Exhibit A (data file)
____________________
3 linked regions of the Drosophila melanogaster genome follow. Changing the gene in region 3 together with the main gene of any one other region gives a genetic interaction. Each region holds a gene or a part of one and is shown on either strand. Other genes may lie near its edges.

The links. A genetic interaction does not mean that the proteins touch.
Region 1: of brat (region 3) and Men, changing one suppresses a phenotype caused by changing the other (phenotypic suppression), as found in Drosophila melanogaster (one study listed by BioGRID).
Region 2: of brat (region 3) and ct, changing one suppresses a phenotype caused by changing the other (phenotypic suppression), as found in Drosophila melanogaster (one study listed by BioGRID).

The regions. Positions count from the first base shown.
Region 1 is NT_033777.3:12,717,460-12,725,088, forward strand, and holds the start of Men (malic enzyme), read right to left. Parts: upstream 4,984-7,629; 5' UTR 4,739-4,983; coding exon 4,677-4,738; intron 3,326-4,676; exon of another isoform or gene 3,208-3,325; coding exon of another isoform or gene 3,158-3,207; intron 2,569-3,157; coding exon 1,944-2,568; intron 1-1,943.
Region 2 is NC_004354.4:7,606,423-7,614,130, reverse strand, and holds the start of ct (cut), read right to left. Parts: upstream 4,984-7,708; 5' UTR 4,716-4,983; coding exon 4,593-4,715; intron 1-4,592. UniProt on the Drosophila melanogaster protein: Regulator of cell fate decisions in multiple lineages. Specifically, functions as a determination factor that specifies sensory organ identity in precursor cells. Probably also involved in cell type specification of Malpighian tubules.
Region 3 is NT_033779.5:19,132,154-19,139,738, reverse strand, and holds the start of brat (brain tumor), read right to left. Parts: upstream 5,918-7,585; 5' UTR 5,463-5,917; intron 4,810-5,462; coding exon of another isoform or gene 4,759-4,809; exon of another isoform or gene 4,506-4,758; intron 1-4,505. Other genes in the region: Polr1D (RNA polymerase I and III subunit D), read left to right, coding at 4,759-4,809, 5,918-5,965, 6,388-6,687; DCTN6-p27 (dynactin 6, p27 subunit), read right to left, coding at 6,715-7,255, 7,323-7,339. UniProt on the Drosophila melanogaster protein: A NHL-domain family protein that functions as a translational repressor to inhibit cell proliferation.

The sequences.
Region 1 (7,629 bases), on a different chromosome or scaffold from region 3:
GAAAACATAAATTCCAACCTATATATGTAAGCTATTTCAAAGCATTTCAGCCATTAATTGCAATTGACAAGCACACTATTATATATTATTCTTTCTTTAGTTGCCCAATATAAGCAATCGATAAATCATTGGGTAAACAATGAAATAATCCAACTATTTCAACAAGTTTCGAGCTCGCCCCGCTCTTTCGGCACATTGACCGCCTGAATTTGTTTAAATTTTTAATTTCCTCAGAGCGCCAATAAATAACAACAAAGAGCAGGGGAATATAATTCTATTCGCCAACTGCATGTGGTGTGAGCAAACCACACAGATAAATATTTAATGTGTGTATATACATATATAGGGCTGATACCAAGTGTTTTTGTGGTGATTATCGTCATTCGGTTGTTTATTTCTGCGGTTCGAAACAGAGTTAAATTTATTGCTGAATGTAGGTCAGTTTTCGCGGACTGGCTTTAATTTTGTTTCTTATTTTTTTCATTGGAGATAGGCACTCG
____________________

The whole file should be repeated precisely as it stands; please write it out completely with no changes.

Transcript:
3 linked regions of the Drosophila melanogaster genome follow. Changing the gene in region 3 together with the main gene of any one other region gives a genetic interaction. Each region holds a gene or a part of one and is shown on either strand. Other genes may lie near its edges.

The links. A genetic interaction does not mean that the proteins touch.
Region 1: of brat (region 3) and Men, changing one suppresses a phenotype caused by changing the other (phenotypic suppression), as found in Drosophila melanogaster (one study listed by BioGRID).
Region 2: of brat (region 3) and ct, changing one suppresses a phenotype caused by changing the other (phenotypic suppression), as found in Drosophila melanogaster (one study listed by BioGRID).

The regions. Positions count from the first base shown.
Region 1 is NT_033777.3:12,717,460-12,725,088, forward strand, and holds the start of Men (malic enzyme), read right to left. Parts: upstream 4,984-7,629; 5' UTR 4,739-4,983; coding exon 4,677-4,738; intron 3,326-4,676; exon of another isoform or gene 3,208-3,325; coding exon of another isoform or gene 3,158-3,207; intron 2,569-3,157; coding exon 1,944-2,568; intron 1-1,943.
Region 2 is NC_004354.4:7,606,423-7,614,130, reverse strand, and holds the start of ct (cut), read right to left. Parts: upstream 4,984-7,708; 5' UTR 4,716-4,983; coding exon 4,593-4,715; intron 1-4,592. UniProt on the Drosophila melanogaster protein: Regulator of cell fate decisions in multiple lineages. Specifically, functions as a determination factor that specifies sensory organ identity in precursor cells. Probably also involved in cell type specification of Malpighian tubules.
Region 3 is NT_033779.5:19,132,154-19,139,738, reverse strand, and holds the start of brat (brain tumor), read right to left. Parts: upstream 5,918-7,585; 5' UTR 5,463-5,917; intron 4,810-5,462; coding exon of another isoform or gene 4,759-4,809; exon of another isoform or gene 4,506-4,758; intron 1-4,505. Other genes in the region: Polr1D (RNA polymerase I and III subunit D), read left to right, coding at 4,759-4,809, 5,918-5,965, 6,388-6,687; DCTN6-p27 (dynactin 6, p27 subunit), read right to left, coding at 6,715-7,255, 7,323-7,339. UniProt on the Drosophila melanogaster protein: A NHL-domain family protein that functions as a translational repressor to inhibit cell proliferation.

The sequences.
Region 1 (7,629 bases), on a different chromosome or scaffold from region 3:
GAAAACATAAATTCCAACCTATATATGTAAGCTATTTCAAAGCATTTCAGCCATTAATTGCAATTGACAAGCACACTATTATATATTATTCTTTCTTTAGTTGCCCAATATAAGCAATCGATAAATCATTGGGTAAACAATGAAATAATCCAACTATTTCAACAAGTTTCGAGCTCGCCCCGCTCTTTCGGCACATTGACCGCCTGAATTTGTTTAAATTTTTAATTTCCTCAGAGCGCCAATAAATAACAACAAAGAGCAGGGGAATATAATTCTATTCGCCAACTGCATGTGGTGTGAGCAAACCACACAGATAAATATTTAATGTGTGTATATACATATATAGGGCTGATACCAAGTGTTTTTGTGGTGATTATCGTCATTCGGTTGTTTATTTCTGCGGTTCGAAACAGAGTTAAATTTATTGCTGAATGTAGGTCAGTTTTCGCGGACTGGCTTTAATTTTGTTTCTTATTTTTTTCATTGGAGATAGGCACTCG